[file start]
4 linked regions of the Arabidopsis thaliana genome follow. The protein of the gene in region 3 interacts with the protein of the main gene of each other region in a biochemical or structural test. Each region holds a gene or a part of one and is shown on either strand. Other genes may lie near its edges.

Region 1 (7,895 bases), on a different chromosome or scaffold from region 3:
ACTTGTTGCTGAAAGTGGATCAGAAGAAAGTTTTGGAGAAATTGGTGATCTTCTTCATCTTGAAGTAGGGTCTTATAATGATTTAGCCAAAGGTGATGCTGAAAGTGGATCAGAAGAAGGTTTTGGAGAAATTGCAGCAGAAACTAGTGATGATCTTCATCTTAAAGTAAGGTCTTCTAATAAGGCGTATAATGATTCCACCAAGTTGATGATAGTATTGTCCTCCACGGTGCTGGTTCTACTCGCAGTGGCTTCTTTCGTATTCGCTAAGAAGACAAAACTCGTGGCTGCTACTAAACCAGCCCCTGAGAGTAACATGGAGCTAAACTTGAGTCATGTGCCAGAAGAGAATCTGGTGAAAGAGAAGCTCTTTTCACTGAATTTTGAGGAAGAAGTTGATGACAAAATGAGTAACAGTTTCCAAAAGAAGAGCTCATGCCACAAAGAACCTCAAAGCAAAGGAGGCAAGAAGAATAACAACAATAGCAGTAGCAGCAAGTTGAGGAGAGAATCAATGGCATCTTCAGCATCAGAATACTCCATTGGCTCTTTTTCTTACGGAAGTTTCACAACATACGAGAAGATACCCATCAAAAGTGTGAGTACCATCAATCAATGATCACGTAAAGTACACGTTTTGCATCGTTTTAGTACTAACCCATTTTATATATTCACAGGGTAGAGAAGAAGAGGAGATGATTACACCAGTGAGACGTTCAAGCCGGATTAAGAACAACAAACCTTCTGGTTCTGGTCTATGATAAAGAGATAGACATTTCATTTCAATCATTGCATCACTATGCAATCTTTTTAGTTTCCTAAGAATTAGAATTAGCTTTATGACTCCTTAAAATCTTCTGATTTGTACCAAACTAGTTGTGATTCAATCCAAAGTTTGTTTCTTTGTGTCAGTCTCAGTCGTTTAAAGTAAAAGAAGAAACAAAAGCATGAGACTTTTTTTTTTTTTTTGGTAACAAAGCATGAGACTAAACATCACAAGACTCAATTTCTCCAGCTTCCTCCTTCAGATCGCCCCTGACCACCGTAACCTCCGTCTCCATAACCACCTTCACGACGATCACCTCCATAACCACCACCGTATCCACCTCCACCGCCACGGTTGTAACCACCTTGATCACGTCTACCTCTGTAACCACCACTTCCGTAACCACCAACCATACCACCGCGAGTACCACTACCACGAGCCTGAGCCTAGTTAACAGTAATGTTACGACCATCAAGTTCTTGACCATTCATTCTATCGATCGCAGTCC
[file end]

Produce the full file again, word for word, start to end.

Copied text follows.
4 linked regions of the Arabidopsis thaliana genome follow. The protein of the gene in region 3 interacts with the protein of the main gene of each other region in a biochemical or structural test. Each region holds a gene or a part of one and is shown on either strand. Other genes may lie near its edges.

Region 1 (7,895 bases), on a different chromosome or scaffold from region 3:
ACTTGTTGCTGAAAGTGGATCAGAAGAAAGTTTTGGAGAAATTGGTGATCTTCTTCATCTTGAAGTAGGGTCTTATAATGATTTAGCCAAAGGTGATGCTGAAAGTGGATCAGAAGAAGGTTTTGGAGAAATTGCAGCAGAAACTAGTGATGATCTTCATCTTAAAGTAAGGTCTTCTAATAAGGCGTATAATGATTCCACCAAGTTGATGATAGTATTGTCCTCCACGGTGCTGGTTCTACTCGCAGTGGCTTCTTTCGTATTCGCTAAGAAGACAAAACTCGTGGCTGCTACTAAACCAGCCCCTGAGAGTAACATGGAGCTAAACTTGAGTCATGTGCCAGAAGAGAATCTGGTGAAAGAGAAGCTCTTTTCACTGAATTTTGAGGAAGAAGTTGATGACAAAATGAGTAACAGTTTCCAAAAGAAGAGCTCATGCCACAAAGAACCTCAAAGCAAAGGAGGCAAGAAGAATAACAACAATAGCAGTAGCAGCAAGTTGAGGAGAGAATCAATGGCATCTTCAGCATCAGAATACTCCATTGGCTCTTTTTCTTACGGAAGTTTCACAACATACGAGAAGATACCCATCAAAAGTGTGAGTACCATCAATCAATGATCACGTAAAGTACACGTTTTGCATCGTTTTAGTACTAACCCATTTTATATATTCACAGGGTAGAGAAGAAGAGGAGATGATTACACCAGTGAGACGTTCAAGCCGGATTAAGAACAACAAACCTTCTGGTTCTGGTCTATGATAAAGAGATAGACATTTCATTTCAATCATTGCATCACTATGCAATCTTTTTAGTTTCCTAAGAATTAGAATTAGCTTTATGACTCCTTAAAATCTTCTGATTTGTACCAAACTAGTTGTGATTCAATCCAAAGTTTGTTTCTTTGTGTCAGTCTCAGTCGTTTAAAGTAAAAGAAGAAACAAAAGCATGAGACTTTTTTTTTTTTTTTGGTAACAAAGCATGAGACTAAACATCACAAGACTCAATTTCTCCAGCTTCCTCCTTCAGATCGCCCCTGACCACCGTAACCTCCGTCTCCATAACCACCTTCACGACGATCACCTCCATAACCACCACCGTATCCACCTCCACCGCCACGGTTGTAACCACCTTGATCACGTCTACCTCTGTAACCACCACTTCCGTAACCACCAACCATACCACCGCGAGTACCACTACCACGAGCCTGAGCCTAGTTAACAGTAATGTTACGACCATCAAGTTCTTGACCATTCATTCTATCGATCGCAGTCC